That was then ...
November 17, 2011
I recently asked what Bermuda’s future was likely to be if we do not address the enormous economic and psychological disparities between the black and white Communities. The leader of the new Opposition gave his opinion when he ended his radio address. He said: “Bermuda’s best days are to come.” I wondered if that included the black community, particularly the black male, or if he had even considered the recent trend of the black community during the last 40 years? If not I suggest he begin by reading a recent article by MP Dale Butler.
Mr. Butler wrote: “When the society was more repressive than it is now, black men worked to achieve and in being employed and skilled. They avoided prison. They had guts and fortitude. Parental, Church and Community support helped them to take one step at a time … Our community philosophy which used to guide young men to success upward, pants up respect not disrespect, overcoming barrier and not allowing success to be deterred by racism or economic privilege”.
Mr Butler is not alone in commenting on the difference between “then” and “now” They, too, speak of the “good values” which prevailed: a belief in God, respect for those who did even if one did not have the same belief, respect for teachers because they dispensed the education which they believed was a path to escape the worst oppression.
The Cambridge overseas results at the time often proved that they were successful when the results at the Berkeley Institute were often the best in the Island. Apart from Berkeley, there were others who invested in the young. They did not have degrees, they did not have high salaries, but they saw the conditions around them and hoped the younger generation would bring about the changes for which they worked. They invested in young people because they cared both about them and a different society for which they worked.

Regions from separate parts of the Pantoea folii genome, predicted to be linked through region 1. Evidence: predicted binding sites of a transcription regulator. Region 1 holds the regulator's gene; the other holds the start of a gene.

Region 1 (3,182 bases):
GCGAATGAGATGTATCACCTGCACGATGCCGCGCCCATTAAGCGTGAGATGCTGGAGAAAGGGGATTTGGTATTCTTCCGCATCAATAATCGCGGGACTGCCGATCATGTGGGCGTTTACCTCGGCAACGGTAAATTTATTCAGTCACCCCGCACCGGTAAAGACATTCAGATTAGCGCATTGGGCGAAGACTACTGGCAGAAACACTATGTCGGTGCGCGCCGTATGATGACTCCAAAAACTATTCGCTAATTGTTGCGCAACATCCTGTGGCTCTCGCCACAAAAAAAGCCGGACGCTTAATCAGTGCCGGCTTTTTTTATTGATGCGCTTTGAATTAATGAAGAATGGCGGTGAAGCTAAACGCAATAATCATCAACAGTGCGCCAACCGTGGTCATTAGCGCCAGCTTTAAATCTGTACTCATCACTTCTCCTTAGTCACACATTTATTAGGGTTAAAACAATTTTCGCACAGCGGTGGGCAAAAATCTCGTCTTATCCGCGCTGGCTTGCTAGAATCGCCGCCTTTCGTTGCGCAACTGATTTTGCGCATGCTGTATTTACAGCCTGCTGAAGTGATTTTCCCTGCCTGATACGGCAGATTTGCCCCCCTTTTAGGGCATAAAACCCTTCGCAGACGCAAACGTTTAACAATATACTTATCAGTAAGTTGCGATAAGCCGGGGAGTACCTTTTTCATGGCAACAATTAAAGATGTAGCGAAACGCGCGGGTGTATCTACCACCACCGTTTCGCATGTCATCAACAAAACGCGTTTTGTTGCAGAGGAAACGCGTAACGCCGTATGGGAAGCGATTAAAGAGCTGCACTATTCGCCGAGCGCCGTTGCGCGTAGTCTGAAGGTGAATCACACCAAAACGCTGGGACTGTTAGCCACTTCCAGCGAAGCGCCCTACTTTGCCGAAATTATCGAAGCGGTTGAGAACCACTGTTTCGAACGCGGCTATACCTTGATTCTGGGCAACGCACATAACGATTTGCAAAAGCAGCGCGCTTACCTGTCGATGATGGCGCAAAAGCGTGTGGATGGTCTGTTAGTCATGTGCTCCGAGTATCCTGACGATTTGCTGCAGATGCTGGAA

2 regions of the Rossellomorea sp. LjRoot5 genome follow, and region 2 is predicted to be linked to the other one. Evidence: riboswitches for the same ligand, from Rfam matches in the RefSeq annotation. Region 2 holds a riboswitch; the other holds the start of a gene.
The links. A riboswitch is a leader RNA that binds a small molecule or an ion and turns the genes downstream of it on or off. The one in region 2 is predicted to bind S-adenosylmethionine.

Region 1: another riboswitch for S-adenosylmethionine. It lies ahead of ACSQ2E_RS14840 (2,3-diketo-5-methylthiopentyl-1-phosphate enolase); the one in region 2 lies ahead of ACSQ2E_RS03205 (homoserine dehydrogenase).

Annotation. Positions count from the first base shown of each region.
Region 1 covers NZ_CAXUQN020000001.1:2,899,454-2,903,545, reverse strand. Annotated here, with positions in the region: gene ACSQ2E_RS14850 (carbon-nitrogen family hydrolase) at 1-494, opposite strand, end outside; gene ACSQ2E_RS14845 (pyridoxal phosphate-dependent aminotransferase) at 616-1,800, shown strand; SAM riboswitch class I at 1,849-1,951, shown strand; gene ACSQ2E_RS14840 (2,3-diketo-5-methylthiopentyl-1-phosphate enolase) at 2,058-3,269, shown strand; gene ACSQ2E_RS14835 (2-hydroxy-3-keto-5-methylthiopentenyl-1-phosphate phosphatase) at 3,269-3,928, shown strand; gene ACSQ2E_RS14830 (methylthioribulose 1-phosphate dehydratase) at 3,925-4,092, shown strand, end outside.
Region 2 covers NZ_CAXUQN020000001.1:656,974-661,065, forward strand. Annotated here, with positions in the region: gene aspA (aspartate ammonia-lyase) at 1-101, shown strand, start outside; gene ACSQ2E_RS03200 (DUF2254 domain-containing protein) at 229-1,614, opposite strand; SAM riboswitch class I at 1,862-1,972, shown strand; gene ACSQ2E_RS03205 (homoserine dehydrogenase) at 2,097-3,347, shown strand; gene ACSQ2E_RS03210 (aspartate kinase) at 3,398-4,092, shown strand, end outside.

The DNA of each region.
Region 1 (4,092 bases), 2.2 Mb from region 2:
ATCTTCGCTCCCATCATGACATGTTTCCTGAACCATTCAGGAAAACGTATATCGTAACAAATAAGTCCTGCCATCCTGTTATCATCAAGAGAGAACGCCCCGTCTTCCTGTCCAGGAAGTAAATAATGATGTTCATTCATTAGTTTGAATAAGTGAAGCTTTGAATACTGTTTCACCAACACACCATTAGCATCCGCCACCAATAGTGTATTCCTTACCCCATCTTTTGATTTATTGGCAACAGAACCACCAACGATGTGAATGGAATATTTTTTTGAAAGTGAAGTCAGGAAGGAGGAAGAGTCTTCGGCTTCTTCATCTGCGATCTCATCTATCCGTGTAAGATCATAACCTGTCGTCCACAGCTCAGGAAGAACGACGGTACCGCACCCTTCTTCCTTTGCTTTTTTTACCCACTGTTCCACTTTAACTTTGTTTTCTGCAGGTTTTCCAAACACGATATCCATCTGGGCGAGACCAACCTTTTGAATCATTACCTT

Blacks deliberately gave respect to each other in the face of the deliberate disrespect by the more powerful society. Since none had high social status they gave this respect to those who were older by always giving them a title, the title which the white community deliberately did not give even to a member of Parliament like Dr EF Gordon who created an international sensation by taking the name of Mazumba in protest.
They not only worked hard but they worked cooperatively and built institutions to help each other. They supported each other because they had no alternative. The Friendly Societies flourished and the Churches, particularly the AME Churches created opportunities for their members to take on roles which confirmed their value. A few made tremendous sacrifice to report what was happening in the black community and what was important to them but was completely ignored by white press. The Recorder was an important Institution in a community which knew the reality of racism.The recognition of the realities of the evil of racism forced us into a cohesion and oneness in our struggle which made the achievement of Universal Franchise possible, so that even landless blacks could vote despite the strong resistance. We were developing a separate culture that gave us support in the midst of a society that did what it could to demean, exploit and degrade us.
The black community saw racial segregation as an evil that was destructive to them and so they fought it. Their cohesiveness at the time brought public desegregation to an end in a matter of a couple of months. That was “then”. “Now”, today, black men are killing each other and Larry Scott can describe young people who, as Mr Butler has said, makes our blood run cold? Looking back we have little reason to believe that, for us, Bermuda’s best days are to come, unless something very different and very dramatic begins to happen in regards to the black community. What has happened? And what is it that is “very different and very dramatic” that can happen, again to quote Mr. Butler, what can happen to “reshape our common community philosophy”?
EVA N HODGSON